4. Discussion and Conclusions
The current review aimed to provide a detailed and up-to-date systematic literature overview of studies that investigated the efficacy of CBD treatment for schizophrenia and/or SUD. Based on this overview, a second aim was to examine whether there is a specific subgroup of patients with schizophrenia, SUD, or both that may benefit most from CBD treatment. In some but not all studies, CBD seemed effective as a treatment for psychosis and SUD. CBD may have the capacity to alleviate positive, negative, and cognitive symptoms in schizophrenia, as well as craving and withdrawal in SUD. Although most of the studies showed promising results, differences in study design, patient population, and use of concomitant medication make it difficult to define specific subgroups to whom CBD should be administered. In addition, CBD doses and administration were different between studies and most of the reviewed studies did not describe the source of CBD (i.e., synthetic or cannabis extracted), which may have different efficacy. However, the results of the reviewed studies suggested some features that may contribute to the identification of patients who may benefit most from CBD treatment.
Research into CBD treatment for psychosis provided evidence for a few possible clinical and biological characteristics of the subgroup. The effects of CBD were studied in patients in both early and later stages of psychotic disorders. Overall, acutely psychotic and early onset patients demonstrated reductions of positive and negative symptoms [51
], while treatment resistant and chronic patients showed less promising improvement [56
]. Even though Makiol and Kluge (2019) described a chronic schizophrenia patient who exhibited great clinical improvement (i.e., change of total PANSS score: 49) [53
], the majority of the results suggest that CBD may be more effective in the early stage of psychotic disorders. This is in line with previous studies suggesting that immune dysregulation (i.e., microglial activation) is mainly involved in the early stage of psychotic disorders [67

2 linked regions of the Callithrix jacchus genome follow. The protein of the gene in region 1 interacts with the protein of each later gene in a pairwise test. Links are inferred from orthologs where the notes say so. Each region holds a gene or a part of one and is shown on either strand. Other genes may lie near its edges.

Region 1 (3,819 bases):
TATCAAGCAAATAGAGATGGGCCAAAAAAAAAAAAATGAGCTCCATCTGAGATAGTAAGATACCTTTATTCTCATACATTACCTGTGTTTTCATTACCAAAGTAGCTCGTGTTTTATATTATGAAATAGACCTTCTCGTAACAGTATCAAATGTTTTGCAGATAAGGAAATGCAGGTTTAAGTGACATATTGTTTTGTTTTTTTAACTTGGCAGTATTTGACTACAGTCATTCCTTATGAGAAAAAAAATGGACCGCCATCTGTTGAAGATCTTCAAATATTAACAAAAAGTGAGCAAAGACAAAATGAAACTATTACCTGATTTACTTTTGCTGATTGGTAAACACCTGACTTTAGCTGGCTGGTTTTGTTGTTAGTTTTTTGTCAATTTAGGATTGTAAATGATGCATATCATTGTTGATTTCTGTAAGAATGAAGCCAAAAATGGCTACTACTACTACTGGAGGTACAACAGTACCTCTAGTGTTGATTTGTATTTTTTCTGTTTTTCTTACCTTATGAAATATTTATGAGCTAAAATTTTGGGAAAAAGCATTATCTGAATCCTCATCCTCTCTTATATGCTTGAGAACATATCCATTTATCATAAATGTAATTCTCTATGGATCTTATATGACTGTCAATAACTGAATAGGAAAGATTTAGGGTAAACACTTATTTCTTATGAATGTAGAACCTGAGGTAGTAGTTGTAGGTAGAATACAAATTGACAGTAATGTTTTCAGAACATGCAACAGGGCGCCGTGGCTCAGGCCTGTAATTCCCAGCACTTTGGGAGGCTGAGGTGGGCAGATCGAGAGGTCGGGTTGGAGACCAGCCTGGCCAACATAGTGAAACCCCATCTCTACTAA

]. As cannabinoid receptors are also present on microglia, it is possible that CBD exerts its effects by decreasing microglial activity [69
]. Furthermore, anandamide levels in serum could serve as a possible biomarker for the efficacy of CBD treatment. For instance, Leweke et al. (2012) reported a significant increase in anandamide levels after CBD treatment, which was associated with the improvement of psychotic symptoms (i.e., decrease of total PANSS score) [54
]. This is in concurrence with a previously reported inverse association between elevated anandamide levels in cerebrospinal fluid and psychotic symptoms in antipsychotic-naïve patients [29
Research into CBD treatment for SUD primarily focussed on cannabis dependence. Taken collectively, CBD shows promise in the treatment of cannabis dependence as it reduces craving and withdrawal in almost all studies. However, these studies have heterogeneous study designs and administration methods. The differences in administration and dosages may provide a possible explanation for the different results observed in the included studies. For instance, THC/CBD mixtures might be more effective in reducing some features of cannabis dependence (i.e., craving, use and withdrawal) than pure CBD. Moreover, the level of cannabis dependence and intrinsic motivation for treatment, may help to define a possible subgroup of patients in which CBD is more effective. Dependent users (i.e., those with a severity dependence scale score ≥3), showed reduced anxiety, depression, and psychotic-like symptoms after a 10-week treatment with CBD, compared with nondependent users [63